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          Guardians of forests and waterways are finding inspiring ways to conserve the Earth's bio-sphere and improve the lives of the world's poorest people.
          Introduction by Simon Stuart

          Life on earth is a complex set of delicately balanced ecosystems. In some ways, it represents a house of cards. Almost every one of the millions of uniquely patterned cards supports others. Some are beautiful and others are plain. Regardless of where they sit or how they look, they are all connected.

          Humanity sits proudly at the top of this house. Below us are the millions of unique species – plants, animals, fungi, and others – which all have a role in supporting us. From time to time a species dies out from, for example, disease, decreasing habitat, or human use. Every time this happens, our world is weakened.

          Occasionally an ecosystem collapses with dramatic effects. This process is speeding up. Scientists and concerned individuals are hard at work finding out as much as they can about the natural world. The more we learn, the more clearly we can see what must be done. Rolex, through its Awards for Enterprise, supports this critical work to protect the precious flora and fauna upon which our world is built.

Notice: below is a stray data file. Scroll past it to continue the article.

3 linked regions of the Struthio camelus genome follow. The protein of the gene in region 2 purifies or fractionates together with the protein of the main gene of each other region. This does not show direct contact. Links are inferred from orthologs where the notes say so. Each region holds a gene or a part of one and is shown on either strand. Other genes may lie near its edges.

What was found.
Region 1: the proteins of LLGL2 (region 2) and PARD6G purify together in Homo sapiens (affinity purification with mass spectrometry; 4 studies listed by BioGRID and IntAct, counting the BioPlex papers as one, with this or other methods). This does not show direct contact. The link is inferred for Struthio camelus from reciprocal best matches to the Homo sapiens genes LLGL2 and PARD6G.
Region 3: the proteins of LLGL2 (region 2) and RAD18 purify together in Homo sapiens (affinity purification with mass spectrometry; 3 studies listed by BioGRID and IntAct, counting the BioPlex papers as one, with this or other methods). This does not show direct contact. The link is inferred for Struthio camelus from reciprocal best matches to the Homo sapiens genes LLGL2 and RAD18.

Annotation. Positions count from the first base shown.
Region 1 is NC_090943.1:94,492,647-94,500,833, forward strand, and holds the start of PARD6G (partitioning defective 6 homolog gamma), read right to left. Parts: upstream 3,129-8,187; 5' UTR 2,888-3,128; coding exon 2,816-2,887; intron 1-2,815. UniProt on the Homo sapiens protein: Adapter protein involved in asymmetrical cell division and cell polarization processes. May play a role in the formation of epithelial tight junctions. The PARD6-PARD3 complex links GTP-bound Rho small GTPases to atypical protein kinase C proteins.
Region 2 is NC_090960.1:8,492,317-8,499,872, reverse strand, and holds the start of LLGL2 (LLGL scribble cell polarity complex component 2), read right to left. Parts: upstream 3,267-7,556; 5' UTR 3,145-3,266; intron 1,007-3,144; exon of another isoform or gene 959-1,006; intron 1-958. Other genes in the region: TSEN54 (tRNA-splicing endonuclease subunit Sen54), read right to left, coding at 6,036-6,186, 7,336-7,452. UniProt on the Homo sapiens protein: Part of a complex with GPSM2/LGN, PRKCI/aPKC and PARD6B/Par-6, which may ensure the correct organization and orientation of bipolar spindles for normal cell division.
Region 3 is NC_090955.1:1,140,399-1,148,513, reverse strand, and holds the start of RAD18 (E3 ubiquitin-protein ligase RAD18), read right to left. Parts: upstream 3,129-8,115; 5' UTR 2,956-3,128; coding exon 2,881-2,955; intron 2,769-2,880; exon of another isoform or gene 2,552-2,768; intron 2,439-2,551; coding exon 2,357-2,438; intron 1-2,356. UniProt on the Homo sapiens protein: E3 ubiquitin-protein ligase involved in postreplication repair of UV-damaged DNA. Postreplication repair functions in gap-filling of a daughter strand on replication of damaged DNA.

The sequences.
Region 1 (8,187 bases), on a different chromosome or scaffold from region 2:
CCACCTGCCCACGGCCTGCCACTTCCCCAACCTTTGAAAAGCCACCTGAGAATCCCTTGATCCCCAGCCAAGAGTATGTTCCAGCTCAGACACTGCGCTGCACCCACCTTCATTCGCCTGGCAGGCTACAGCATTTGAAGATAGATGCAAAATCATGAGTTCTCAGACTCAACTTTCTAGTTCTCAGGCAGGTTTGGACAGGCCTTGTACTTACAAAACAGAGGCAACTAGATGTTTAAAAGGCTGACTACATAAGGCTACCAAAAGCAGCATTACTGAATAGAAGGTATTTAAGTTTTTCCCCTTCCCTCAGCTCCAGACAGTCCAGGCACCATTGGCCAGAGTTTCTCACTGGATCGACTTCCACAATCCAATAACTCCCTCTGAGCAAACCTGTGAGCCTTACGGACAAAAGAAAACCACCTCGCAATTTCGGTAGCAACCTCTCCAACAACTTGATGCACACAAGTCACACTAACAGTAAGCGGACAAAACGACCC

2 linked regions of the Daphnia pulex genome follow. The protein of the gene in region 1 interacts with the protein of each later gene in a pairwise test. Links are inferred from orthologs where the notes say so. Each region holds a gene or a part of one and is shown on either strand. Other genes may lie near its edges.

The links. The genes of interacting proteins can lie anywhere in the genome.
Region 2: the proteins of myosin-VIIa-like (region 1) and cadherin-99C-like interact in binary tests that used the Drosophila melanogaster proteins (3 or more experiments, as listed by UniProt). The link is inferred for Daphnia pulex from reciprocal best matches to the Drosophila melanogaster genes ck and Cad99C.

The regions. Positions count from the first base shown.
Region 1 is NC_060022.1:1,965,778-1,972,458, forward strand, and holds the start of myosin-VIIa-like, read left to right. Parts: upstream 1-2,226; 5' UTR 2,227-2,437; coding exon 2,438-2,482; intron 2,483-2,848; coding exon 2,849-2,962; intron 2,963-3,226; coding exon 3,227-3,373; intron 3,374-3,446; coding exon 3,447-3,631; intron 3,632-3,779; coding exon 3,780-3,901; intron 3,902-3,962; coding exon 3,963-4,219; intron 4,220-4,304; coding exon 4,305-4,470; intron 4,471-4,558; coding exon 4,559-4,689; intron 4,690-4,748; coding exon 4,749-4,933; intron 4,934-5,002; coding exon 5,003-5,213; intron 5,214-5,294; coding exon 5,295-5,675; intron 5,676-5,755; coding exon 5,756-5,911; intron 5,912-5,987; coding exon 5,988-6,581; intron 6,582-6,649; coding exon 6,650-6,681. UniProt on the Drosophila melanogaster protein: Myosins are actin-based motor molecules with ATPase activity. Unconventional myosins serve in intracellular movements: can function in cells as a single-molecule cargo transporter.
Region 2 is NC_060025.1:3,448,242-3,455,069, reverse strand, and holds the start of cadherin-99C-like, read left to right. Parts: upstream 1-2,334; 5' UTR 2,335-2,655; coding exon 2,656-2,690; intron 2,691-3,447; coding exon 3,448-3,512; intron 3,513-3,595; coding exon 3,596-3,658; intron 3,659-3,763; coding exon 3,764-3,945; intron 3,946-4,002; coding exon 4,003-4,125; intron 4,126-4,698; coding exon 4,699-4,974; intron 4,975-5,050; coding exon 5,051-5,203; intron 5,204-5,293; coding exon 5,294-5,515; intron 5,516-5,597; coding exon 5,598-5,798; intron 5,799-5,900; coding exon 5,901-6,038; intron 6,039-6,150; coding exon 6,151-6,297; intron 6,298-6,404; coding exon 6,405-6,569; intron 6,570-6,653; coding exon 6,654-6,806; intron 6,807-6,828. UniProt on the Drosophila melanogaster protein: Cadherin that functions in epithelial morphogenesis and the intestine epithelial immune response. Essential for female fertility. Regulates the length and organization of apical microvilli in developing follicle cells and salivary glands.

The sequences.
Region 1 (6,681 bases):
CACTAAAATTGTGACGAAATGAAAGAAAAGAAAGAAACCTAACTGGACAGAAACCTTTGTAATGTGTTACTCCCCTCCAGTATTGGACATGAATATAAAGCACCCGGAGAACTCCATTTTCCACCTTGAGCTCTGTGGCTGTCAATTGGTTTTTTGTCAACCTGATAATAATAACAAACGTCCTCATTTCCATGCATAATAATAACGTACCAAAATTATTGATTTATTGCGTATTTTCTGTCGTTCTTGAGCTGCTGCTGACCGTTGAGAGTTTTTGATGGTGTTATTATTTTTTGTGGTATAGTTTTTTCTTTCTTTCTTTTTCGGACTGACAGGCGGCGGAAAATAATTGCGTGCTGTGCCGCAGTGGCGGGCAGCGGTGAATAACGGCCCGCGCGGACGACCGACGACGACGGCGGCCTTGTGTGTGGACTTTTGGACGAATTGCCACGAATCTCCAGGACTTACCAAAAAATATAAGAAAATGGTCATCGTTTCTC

Simon Stuart is the Chair of the International Union for Conservation of Nature (IUCN) Species Survival Commission.

          Greatest hope for ape conservation

          Published in 2010

          Jo Thompson, 2004 Associate Laureate

          Turning poachers into guardians

          Published in 2006

          Pilai Poonswad, 2006 Laureate

          Turning poachers into guardians

          After rediscovering a species of hornbill thought to be extinct, microbiologist Pilai Poonswad set about turning former poachers and illegal loggers into protectors of these glorious birds.

          Seahorse power

          Seahorse power

          Published in 2004

          Amanda Vincent, 1998 Laureate

          From her initial fascination with the seahorse and its highly unusual breeding cycle, Canadian Amanda Vincent has become a key figure in global action to save the wider marine environment.

          View Laureates working to preserve fragile ecosystems